In the second act of the film, by far the most interesting segment, Our Men at War start to get picked off by the Predator. The reason this section has always interested me most is this because it's here that the flick threatens to eat itself. Prior to now, the crew were straight out of central casting: the stoic indian, the weary warrior, the nice guy, the nerd, the redneck - and so on. Suddenly they all begin to crack. They show fear and their personalities cleave in bizarro, not totally logical ways. My favorite scene in the whole flick appears in this section: When Bill Duke's crazed Mac character, nearly exhausted, is chasing after the beast while wheezing out Little Richard's "Long Tall Sally." There are more thematically sound scenes - such as the brilliantly thunderous impotence of the scene where our panicked boys level the jungle in a vain attempt to tag the invisible Predator - but few get at the surreal bad ugly that threatens to engulf this flick like the disjointed, grim nakedness of this moment.

At this point in the film, it would seem like the script's been flipped and it is now the American soldiers's turn to feel what it is like to be on the receiving end of violence. It would seem as if they've been put in the place of the freedom fighters - oh, um, I mean, Communist militants they slaughtered. But, as depicted, the relationship is not all that similar. Even at the worst moments, the mercenary crew is not summarily slaughtered like the rebels were. Right when the flick looks like it's about to spiral into some dark pit of craziness and doom, the third act redeems act one and two by evoking another myth of American might. Less you think that the soldiers' ability to turn the rebel camp into an al fresco abattoir was simply due to their technological superiority, Arnie taps into the rugged lone American archetype, the survivalist killer frontier spirit that allows him to defeat the beast and demonstrate that our dominance is natural, Darwinistic.

He even survives getting nuked, so as to suggest that, while we are the only country to use a nuclear weapon in combat, we could totally take it too if we had to.

Curiously, John McTiernan, the director of Predator, put this kind of supermanish unilateral hero out to pasture himself. Recent Sly Stallone blamed - believe it or not - Tim Burton and Michael Keaton for killing off the muscle-bound action icons of the 1980s. But Sly utterly misses the point. John McClane, with his abused body and edge of panic approach to heroics, was the beginning of the end for Arnie. Not that McClane was somehow less a fantastic projection or any less morally complicated. Heroes always overstep the bounds of the moral order. (Even Atticus Finch breaks the law.) McClane reintroduced an almost Buster Keatonish sense of scale. McClane, even before the first bullet flew, was out of his class. With his informal, off-duty cop clothes in the dapper corridors of high-powered business, he doesn't fit from the jump. And his efforts always seem last second, barely pulled off, half inspiration and half luck. The image I feel most captures McClane's appeal is him, trailing a A Better Tomorrowush ribbon of blood into the bathroom to dig glass out of his feet.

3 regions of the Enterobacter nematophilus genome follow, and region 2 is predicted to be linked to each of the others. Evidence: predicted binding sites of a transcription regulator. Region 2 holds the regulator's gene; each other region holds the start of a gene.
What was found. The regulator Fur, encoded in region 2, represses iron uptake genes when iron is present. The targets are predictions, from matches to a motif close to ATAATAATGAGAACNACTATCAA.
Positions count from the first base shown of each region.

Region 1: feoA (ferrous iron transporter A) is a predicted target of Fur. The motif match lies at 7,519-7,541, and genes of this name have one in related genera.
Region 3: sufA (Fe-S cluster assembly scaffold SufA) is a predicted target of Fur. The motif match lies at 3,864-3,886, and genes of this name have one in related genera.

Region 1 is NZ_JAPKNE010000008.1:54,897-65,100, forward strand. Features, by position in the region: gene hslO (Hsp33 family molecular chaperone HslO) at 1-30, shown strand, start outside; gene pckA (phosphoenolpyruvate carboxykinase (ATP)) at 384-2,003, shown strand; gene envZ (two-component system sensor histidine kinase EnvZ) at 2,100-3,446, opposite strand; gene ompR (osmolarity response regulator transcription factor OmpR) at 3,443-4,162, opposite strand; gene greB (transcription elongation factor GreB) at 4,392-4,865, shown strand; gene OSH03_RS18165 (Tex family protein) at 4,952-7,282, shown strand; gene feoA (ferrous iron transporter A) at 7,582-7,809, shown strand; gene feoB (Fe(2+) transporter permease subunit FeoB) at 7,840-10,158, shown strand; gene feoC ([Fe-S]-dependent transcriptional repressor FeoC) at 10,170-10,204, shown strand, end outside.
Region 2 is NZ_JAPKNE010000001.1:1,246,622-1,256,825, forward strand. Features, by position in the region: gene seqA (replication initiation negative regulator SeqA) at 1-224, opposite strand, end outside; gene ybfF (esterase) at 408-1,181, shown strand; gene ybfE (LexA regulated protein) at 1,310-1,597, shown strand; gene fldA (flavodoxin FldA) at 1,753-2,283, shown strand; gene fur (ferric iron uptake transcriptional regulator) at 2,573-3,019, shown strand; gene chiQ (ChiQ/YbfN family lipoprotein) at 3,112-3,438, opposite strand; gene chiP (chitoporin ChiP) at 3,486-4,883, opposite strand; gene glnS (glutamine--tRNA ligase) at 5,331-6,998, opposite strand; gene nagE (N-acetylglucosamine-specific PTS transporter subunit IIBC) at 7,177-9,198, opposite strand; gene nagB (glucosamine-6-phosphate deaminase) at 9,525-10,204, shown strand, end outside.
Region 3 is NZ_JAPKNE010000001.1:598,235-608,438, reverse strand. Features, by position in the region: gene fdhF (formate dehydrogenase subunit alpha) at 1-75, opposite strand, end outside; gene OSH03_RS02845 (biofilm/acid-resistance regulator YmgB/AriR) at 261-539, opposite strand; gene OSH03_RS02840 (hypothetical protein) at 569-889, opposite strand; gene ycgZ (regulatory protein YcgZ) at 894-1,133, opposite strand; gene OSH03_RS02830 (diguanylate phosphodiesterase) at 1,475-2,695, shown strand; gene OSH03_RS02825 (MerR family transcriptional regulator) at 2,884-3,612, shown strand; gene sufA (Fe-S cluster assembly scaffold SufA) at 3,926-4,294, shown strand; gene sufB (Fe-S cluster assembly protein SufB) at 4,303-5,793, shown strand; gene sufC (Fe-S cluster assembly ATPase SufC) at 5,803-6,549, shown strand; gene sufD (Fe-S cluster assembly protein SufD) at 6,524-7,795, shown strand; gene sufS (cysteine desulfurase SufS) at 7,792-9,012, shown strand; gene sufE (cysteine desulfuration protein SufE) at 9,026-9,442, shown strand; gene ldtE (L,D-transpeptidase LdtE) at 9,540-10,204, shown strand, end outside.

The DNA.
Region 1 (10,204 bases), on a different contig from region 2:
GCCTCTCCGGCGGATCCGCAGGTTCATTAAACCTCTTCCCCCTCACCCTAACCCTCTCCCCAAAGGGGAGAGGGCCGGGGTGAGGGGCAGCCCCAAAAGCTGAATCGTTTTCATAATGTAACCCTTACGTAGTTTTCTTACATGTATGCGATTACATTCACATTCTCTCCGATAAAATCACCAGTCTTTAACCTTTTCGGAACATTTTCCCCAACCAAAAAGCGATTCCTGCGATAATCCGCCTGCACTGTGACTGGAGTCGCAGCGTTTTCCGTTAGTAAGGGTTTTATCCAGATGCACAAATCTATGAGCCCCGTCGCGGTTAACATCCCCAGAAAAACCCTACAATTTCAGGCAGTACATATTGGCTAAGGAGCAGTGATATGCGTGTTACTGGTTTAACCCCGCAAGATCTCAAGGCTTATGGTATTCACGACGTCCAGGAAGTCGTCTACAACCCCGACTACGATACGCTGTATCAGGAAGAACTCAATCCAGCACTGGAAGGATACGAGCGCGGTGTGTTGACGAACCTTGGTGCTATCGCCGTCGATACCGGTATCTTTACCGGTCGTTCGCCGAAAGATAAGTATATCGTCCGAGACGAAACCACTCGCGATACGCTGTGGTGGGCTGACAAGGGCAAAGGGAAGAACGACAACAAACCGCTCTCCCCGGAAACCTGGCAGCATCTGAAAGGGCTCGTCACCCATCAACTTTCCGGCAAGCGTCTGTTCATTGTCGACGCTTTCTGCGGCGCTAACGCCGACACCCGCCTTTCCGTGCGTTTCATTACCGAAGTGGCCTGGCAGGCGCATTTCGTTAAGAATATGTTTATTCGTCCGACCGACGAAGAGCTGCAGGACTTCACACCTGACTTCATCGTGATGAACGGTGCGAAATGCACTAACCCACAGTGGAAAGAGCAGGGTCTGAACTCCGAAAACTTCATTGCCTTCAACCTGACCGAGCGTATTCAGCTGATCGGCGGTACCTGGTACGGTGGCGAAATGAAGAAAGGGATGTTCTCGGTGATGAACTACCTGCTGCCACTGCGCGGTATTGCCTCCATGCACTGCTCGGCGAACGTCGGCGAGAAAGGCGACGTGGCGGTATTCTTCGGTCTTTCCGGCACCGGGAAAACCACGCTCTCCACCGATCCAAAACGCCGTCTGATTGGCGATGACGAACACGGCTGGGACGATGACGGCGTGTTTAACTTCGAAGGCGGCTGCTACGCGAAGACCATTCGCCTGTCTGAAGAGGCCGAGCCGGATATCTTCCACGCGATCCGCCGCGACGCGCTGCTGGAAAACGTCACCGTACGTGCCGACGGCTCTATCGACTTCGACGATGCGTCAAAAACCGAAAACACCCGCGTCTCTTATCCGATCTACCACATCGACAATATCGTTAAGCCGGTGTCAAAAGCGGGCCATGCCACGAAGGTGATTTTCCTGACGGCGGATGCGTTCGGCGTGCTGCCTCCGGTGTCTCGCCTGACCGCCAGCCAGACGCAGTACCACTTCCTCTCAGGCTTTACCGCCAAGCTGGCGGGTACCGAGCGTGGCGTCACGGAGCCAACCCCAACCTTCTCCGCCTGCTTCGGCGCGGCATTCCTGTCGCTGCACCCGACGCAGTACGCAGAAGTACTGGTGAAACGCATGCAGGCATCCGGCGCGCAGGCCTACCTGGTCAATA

That, it seems to me, was the beginning of the end for Dutch-style action hero. But then I couldn't even remember the whole spaceship at the beginning of the movie, so what the hell do I know?

Friday, July 30, 2010

Stuff: Because owning a silver cross you could maybe melt down into a bullet isn't really "werewolf insurance."

I don't often get the chance to throw a link to an insurance site up on ANTSS, so when it does happen I feel weirdly elated. Term Life Insurance, of all folks, has actually whipped up the following table of super serious, very real threats for you to ponder when you debate just what sort of coverage you need. Click to read the whole thing.

Term Life Insurance

Via: Term Life Insurance

Wednesday, July 28, 2010

Guest Blogger: The other kind of pirate chest.

For the first anniversary of the wonderful
Pauline's Pirates & Privateers blog, I was asked to do a guest post. The good captain was generous emough to let me get on in my standard long-winded manner: I got carried away and turned in a big ol' two-part meditation on naked breasts, pirate queens, gay pirate marriage, the economic logic of mono-gendered pirate crews, working class revolt, Eugène Delacroix, patriarchy, and the single most expensive porn film ever made. You can read the first part today and check out the second post tomorrow. While you're there, be sure to wish the blog a happy birthday.

Huzzah for Pauline!

Monday, July 26, 2010

Music: Throw them into the pit!

With their smartly stupid sound, which fuses Black Flag-ish hardcore with sludgy arena rock, and their wry humor, which is an ironic piss take on the trendy pop flavored consequence-free fauxmosexuality that is the radical chic of our modern straight white male hipster, Gay for Johnny Depp is the new Nation of Ulysses. Here's their "Shh, Put the Shiv to My Throat." There's blood and an allusion to Twin Peaks, so I'm countin' it legit as a horror bloggy thing, though it probably ain't.

Sunday, July 25, 2010

Movies: They don't have to die; it'd be fine if they just went away.

The man who queues up SuicideGirls Must Die gets what he deserves.

Billed as the world's first "reality horror film," SGMD is a clunky, tedious mix of Jersey Shore, Blair Witch, the Syfy channel's Scare Tactics, and those old Making of the Swimsuit Issue specials that HBO used to run between airings of Supercop. The premise of the flick is that ladies at the SG headquarters decide to hoax a dozen or so of their bepierced and heavily-inked ladies by dragging them up to a cabin under the guise of a calendar shoot and then convincing them that they've become the targets of some stalking, murderous creepy person or persons.